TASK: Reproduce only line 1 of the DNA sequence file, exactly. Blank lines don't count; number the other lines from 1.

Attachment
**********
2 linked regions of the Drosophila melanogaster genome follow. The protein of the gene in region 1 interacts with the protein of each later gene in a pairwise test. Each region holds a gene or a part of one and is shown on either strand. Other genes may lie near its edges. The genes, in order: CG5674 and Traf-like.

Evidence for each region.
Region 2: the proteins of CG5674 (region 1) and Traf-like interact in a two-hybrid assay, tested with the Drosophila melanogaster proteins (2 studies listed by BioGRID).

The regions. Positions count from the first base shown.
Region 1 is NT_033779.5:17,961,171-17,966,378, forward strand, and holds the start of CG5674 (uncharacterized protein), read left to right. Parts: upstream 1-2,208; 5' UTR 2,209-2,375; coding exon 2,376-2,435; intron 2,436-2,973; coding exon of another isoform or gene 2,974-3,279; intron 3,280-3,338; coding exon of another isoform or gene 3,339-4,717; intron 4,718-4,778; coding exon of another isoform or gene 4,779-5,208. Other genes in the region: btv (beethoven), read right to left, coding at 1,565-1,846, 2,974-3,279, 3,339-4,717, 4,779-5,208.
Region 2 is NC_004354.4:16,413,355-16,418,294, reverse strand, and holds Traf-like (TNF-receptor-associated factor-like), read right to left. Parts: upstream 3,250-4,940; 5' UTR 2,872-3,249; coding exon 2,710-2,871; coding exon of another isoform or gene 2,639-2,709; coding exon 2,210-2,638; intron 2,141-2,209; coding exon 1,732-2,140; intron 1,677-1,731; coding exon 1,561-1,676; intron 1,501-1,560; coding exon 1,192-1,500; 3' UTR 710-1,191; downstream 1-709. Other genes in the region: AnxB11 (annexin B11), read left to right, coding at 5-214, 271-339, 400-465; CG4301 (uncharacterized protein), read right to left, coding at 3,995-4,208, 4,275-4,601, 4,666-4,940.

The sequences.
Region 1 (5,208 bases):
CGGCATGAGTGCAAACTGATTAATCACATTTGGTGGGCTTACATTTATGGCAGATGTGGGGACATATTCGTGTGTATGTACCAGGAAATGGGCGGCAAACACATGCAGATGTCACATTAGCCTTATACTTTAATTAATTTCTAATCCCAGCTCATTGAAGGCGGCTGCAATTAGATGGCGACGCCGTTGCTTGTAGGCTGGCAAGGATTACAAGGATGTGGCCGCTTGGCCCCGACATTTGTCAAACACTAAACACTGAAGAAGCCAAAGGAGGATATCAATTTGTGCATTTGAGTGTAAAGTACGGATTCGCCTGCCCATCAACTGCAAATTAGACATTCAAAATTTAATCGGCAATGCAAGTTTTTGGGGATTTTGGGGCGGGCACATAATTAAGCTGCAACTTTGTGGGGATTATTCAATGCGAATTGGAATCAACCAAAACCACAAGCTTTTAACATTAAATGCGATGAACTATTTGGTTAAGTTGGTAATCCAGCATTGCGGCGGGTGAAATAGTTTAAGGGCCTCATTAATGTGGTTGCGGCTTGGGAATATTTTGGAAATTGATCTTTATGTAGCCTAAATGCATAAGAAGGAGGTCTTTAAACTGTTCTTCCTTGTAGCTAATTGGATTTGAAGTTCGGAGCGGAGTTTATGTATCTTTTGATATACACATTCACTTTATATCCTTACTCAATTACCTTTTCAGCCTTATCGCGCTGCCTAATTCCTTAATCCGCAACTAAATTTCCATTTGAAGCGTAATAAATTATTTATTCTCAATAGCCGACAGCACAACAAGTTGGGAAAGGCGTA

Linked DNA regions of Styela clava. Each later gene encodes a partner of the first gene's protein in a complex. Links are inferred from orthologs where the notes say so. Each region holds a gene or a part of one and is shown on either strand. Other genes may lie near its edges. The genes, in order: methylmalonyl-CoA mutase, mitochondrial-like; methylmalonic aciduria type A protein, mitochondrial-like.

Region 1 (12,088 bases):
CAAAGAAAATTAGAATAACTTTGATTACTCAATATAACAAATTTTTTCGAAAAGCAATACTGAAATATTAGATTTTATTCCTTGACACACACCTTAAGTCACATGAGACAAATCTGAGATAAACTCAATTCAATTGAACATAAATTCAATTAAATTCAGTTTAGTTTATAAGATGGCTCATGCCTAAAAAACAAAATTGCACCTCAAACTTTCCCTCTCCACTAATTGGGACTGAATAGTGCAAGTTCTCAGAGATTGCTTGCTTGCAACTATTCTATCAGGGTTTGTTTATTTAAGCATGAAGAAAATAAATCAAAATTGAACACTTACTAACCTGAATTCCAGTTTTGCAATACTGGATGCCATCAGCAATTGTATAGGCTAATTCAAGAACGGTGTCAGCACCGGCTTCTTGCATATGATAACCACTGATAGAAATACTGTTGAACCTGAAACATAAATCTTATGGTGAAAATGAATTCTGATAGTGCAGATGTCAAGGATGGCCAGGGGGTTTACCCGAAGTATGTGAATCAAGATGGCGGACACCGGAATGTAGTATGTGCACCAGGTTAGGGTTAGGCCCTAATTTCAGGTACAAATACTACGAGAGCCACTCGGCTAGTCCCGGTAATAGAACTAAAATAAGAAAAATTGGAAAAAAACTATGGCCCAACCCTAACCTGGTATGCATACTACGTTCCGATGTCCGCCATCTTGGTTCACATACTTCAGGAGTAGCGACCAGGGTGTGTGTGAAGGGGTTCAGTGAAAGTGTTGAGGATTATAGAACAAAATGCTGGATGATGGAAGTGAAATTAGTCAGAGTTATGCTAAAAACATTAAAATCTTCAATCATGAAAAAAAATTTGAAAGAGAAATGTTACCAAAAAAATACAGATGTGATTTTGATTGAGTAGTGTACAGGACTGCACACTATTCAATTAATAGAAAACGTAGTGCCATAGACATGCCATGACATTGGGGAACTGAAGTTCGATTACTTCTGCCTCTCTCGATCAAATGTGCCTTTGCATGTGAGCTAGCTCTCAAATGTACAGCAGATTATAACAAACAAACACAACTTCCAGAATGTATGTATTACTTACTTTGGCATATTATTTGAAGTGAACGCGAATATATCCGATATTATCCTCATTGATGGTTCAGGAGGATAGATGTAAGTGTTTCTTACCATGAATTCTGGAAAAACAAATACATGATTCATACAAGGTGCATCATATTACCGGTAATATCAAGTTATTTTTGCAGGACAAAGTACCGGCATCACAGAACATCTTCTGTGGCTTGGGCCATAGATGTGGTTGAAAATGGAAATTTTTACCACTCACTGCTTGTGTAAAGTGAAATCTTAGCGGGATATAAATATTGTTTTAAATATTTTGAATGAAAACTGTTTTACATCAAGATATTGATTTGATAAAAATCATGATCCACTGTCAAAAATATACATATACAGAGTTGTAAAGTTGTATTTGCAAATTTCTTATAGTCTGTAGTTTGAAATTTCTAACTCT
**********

2 linked regions of the Drosophila melanogaster genome follow. The protein of the gene in region 1 interacts with the protein of each later gene in a pairwise test. Each region holds a gene or a part of one and is shown on either strand. Other genes may lie near its edges. The genes, in order: CG5674 and Traf-like.